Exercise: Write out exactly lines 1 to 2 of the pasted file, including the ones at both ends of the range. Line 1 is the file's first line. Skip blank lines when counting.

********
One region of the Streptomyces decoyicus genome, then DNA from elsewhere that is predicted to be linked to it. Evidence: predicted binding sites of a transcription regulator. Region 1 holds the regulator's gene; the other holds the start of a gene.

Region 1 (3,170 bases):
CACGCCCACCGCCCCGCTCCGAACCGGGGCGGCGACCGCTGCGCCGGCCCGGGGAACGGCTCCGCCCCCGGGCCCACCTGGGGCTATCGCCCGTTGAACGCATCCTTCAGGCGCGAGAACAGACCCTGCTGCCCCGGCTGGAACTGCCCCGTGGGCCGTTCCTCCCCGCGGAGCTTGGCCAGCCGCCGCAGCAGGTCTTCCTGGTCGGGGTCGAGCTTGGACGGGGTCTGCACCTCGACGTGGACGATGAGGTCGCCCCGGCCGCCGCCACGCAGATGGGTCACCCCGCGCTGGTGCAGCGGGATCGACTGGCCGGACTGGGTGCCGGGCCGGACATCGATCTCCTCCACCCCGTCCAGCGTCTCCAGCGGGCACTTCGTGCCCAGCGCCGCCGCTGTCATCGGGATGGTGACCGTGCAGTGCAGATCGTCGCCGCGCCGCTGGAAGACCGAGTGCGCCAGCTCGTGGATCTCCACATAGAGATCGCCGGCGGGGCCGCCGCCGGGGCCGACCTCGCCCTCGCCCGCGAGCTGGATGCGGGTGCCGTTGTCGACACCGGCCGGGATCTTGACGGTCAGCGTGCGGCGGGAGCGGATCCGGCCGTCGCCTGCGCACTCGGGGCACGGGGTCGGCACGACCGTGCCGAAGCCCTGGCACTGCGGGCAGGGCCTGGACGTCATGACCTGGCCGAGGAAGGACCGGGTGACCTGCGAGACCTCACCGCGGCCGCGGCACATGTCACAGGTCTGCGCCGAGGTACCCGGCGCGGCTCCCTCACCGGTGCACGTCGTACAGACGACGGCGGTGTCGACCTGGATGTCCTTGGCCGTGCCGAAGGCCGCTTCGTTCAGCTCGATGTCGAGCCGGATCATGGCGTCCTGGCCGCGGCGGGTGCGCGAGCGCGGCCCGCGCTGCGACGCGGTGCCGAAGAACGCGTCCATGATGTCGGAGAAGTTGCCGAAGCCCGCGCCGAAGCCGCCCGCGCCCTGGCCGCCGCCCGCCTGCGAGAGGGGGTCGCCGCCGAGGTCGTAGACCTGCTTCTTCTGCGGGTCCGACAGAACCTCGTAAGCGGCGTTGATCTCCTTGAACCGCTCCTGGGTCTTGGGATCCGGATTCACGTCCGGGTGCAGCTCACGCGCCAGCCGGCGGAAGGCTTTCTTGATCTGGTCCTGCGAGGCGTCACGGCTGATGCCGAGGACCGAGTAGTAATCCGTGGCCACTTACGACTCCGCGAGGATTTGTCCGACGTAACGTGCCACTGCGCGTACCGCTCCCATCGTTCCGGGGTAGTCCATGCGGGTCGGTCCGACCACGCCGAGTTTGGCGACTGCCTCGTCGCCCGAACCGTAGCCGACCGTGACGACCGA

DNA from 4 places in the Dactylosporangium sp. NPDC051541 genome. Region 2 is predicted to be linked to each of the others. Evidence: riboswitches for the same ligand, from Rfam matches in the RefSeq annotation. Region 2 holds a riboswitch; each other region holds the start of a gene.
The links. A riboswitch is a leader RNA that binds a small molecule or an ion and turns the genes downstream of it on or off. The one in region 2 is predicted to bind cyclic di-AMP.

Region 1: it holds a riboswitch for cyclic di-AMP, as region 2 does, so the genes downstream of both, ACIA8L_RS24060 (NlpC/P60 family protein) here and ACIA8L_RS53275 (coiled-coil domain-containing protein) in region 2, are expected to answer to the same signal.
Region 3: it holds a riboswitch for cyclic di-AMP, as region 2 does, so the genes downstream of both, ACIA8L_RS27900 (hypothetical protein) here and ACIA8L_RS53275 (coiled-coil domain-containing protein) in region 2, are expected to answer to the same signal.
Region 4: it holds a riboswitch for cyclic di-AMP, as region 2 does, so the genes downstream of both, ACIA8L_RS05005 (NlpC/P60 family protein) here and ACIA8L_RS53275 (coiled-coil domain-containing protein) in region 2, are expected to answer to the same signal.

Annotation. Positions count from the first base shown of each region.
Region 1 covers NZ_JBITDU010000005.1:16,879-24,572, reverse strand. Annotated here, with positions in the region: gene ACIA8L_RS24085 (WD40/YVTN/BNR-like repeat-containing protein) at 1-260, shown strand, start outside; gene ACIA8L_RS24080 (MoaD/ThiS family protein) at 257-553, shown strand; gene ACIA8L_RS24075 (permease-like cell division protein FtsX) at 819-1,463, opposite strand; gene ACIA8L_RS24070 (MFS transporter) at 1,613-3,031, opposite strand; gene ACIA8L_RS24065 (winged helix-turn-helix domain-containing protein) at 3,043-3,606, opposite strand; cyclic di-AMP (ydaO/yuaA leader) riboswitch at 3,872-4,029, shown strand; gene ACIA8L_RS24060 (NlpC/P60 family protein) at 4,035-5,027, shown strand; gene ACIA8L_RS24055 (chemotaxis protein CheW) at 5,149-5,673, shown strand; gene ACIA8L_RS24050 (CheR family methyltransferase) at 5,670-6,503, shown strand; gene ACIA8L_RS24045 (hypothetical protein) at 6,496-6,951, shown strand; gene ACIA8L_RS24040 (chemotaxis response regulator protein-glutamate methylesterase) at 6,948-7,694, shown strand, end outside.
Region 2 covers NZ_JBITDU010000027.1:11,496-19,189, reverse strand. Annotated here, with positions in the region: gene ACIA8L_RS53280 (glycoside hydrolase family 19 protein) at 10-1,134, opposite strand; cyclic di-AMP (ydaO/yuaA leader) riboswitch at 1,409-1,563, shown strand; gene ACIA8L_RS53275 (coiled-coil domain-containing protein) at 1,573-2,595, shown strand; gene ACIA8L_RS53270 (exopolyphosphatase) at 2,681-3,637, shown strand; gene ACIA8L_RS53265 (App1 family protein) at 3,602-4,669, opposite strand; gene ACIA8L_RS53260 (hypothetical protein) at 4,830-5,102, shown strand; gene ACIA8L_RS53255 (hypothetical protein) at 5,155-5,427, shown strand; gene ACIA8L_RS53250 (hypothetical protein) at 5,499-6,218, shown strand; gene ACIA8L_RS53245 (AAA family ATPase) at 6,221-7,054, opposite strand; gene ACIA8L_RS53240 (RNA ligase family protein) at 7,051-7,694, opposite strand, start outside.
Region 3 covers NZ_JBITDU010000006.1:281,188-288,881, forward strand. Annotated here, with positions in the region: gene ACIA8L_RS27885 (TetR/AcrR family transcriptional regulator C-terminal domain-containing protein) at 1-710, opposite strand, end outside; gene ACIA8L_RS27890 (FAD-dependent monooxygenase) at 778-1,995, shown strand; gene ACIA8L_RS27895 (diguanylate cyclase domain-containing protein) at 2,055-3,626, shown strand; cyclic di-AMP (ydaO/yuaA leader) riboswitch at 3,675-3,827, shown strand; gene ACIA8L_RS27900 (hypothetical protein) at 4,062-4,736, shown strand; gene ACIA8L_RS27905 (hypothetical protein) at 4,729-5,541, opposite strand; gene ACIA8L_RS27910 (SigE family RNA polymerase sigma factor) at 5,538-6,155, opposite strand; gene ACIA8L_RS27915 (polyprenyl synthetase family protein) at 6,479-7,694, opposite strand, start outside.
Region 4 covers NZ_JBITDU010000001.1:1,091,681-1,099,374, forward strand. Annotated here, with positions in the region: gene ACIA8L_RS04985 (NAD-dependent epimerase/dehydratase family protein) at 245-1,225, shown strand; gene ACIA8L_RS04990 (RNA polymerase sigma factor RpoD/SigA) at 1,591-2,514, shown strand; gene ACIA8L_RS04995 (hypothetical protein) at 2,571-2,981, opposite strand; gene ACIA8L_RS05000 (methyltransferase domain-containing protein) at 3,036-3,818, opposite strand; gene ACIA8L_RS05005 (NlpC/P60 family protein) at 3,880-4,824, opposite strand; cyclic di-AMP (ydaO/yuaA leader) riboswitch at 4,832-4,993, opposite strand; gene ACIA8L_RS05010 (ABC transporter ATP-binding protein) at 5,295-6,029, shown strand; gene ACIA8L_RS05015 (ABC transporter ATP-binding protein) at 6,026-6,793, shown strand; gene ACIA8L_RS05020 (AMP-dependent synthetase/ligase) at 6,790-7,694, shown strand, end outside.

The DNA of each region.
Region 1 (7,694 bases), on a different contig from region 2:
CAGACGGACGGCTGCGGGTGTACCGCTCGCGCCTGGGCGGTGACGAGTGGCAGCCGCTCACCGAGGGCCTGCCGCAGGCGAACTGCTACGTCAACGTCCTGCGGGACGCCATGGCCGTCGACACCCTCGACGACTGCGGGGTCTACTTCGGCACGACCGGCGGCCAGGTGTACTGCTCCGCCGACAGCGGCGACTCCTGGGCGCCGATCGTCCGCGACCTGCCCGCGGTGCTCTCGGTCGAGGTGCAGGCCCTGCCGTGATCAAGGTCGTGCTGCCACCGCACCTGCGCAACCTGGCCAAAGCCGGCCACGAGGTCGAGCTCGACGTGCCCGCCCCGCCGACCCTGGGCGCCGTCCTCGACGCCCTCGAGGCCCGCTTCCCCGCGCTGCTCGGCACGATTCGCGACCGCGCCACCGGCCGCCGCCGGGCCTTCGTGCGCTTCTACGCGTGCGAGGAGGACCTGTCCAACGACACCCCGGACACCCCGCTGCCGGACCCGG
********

One region of the Streptomyces decoyicus genome, then DNA from elsewhere that is predicted to be linked to it. Evidence: predicted binding sites of a transcription regulator. Region 1 holds the regulator's gene; the other holds the start of a gene.

Region 1 (3,170 bases):